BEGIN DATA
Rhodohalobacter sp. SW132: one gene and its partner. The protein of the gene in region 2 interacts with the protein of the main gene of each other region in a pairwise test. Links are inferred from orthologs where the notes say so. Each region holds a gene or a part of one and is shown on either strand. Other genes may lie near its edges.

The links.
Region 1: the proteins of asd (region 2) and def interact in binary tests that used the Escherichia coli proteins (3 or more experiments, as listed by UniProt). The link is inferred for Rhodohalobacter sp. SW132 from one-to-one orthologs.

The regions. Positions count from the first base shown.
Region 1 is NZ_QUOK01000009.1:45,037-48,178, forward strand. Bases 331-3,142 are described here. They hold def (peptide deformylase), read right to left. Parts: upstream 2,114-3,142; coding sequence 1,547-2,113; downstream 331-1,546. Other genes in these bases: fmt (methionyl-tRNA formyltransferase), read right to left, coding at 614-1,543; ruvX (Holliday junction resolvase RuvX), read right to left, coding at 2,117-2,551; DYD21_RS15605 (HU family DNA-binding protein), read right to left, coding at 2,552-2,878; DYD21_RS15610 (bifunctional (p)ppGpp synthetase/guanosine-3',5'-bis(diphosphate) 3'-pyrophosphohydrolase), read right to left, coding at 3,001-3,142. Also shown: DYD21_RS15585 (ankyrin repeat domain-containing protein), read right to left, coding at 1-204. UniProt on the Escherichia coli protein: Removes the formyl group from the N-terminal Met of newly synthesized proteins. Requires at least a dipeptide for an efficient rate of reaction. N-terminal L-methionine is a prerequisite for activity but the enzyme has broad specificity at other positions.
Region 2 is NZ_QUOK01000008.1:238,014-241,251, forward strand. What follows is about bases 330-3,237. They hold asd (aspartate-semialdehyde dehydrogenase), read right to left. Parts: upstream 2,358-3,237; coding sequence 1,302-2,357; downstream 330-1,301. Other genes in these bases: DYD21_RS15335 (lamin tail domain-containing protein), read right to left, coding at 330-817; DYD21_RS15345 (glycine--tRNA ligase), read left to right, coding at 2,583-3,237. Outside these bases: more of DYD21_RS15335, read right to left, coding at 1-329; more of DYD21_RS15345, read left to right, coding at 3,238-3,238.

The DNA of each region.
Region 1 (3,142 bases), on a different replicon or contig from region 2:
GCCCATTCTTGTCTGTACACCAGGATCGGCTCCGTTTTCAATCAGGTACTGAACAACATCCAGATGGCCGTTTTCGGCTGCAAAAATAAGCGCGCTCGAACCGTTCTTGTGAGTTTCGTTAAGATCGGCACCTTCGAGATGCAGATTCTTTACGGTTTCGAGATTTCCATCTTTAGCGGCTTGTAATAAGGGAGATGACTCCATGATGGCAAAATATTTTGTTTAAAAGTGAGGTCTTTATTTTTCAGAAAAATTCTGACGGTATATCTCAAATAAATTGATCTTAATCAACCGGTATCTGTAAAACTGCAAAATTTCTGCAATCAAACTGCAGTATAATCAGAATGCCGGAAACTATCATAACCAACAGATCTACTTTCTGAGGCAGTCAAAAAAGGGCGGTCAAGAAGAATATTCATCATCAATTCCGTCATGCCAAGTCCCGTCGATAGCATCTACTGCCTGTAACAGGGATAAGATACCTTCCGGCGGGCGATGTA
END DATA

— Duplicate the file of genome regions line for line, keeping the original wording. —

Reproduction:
Rhodohalobacter sp. SW132: one gene and its partner. The protein of the gene in region 2 interacts with the protein of the main gene of each other region in a pairwise test. Links are inferred from orthologs where the notes say so. Each region holds a gene or a part of one and is shown on either strand. Other genes may lie near its edges.

The links.
Region 1: the proteins of asd (region 2) and def interact in binary tests that used the Escherichia coli proteins (3 or more experiments, as listed by UniProt). The link is inferred for Rhodohalobacter sp. SW132 from one-to-one orthologs.

The regions. Positions count from the first base shown.
Region 1 is NZ_QUOK01000009.1:45,037-48,178, forward strand. Bases 331-3,142 are described here. They hold def (peptide deformylase), read right to left. Parts: upstream 2,114-3,142; coding sequence 1,547-2,113; downstream 331-1,546. Other genes in these bases: fmt (methionyl-tRNA formyltransferase), read right to left, coding at 614-1,543; ruvX (Holliday junction resolvase RuvX), read right to left, coding at 2,117-2,551; DYD21_RS15605 (HU family DNA-binding protein), read right to left, coding at 2,552-2,878; DYD21_RS15610 (bifunctional (p)ppGpp synthetase/guanosine-3',5'-bis(diphosphate) 3'-pyrophosphohydrolase), read right to left, coding at 3,001-3,142. Also shown: DYD21_RS15585 (ankyrin repeat domain-containing protein), read right to left, coding at 1-204. UniProt on the Escherichia coli protein: Removes the formyl group from the N-terminal Met of newly synthesized proteins. Requires at least a dipeptide for an efficient rate of reaction. N-terminal L-methionine is a prerequisite for activity but the enzyme has broad specificity at other positions.
Region 2 is NZ_QUOK01000008.1:238,014-241,251, forward strand. What follows is about bases 330-3,237. They hold asd (aspartate-semialdehyde dehydrogenase), read right to left. Parts: upstream 2,358-3,237; coding sequence 1,302-2,357; downstream 330-1,301. Other genes in these bases: DYD21_RS15335 (lamin tail domain-containing protein), read right to left, coding at 330-817; DYD21_RS15345 (glycine--tRNA ligase), read left to right, coding at 2,583-3,237. Outside these bases: more of DYD21_RS15335, read right to left, coding at 1-329; more of DYD21_RS15345, read left to right, coding at 3,238-3,238.

The DNA of each region.
Region 1 (3,142 bases), on a different replicon or contig from region 2:
GCCCATTCTTGTCTGTACACCAGGATCGGCTCCGTTTTCAATCAGGTACTGAACAACATCCAGATGGCCGTTTTCGGCTGCAAAAATAAGCGCGCTCGAACCGTTCTTGTGAGTTTCGTTAAGATCGGCACCTTCGAGATGCAGATTCTTTACGGTTTCGAGATTTCCATCTTTAGCGGCTTGTAATAAGGGAGATGACTCCATGATGGCAAAATATTTTGTTTAAAAGTGAGGTCTTTATTTTTCAGAAAAATTCTGACGGTATATCTCAAATAAATTGATCTTAATCAACCGGTATCTGTAAAACTGCAAAATTTCTGCAATCAAACTGCAGTATAATCAGAATGCCGGAAACTATCATAACCAACAGATCTACTTTCTGAGGCAGTCAAAAAAGGGCGGTCAAGAAGAATATTCATCATCAATTCCGTCATGCCAAGTCCCGTCGATAGCATCTACTGCCTGTAACAGGGATAAGATACCTTCCGGCGGGCGATGTA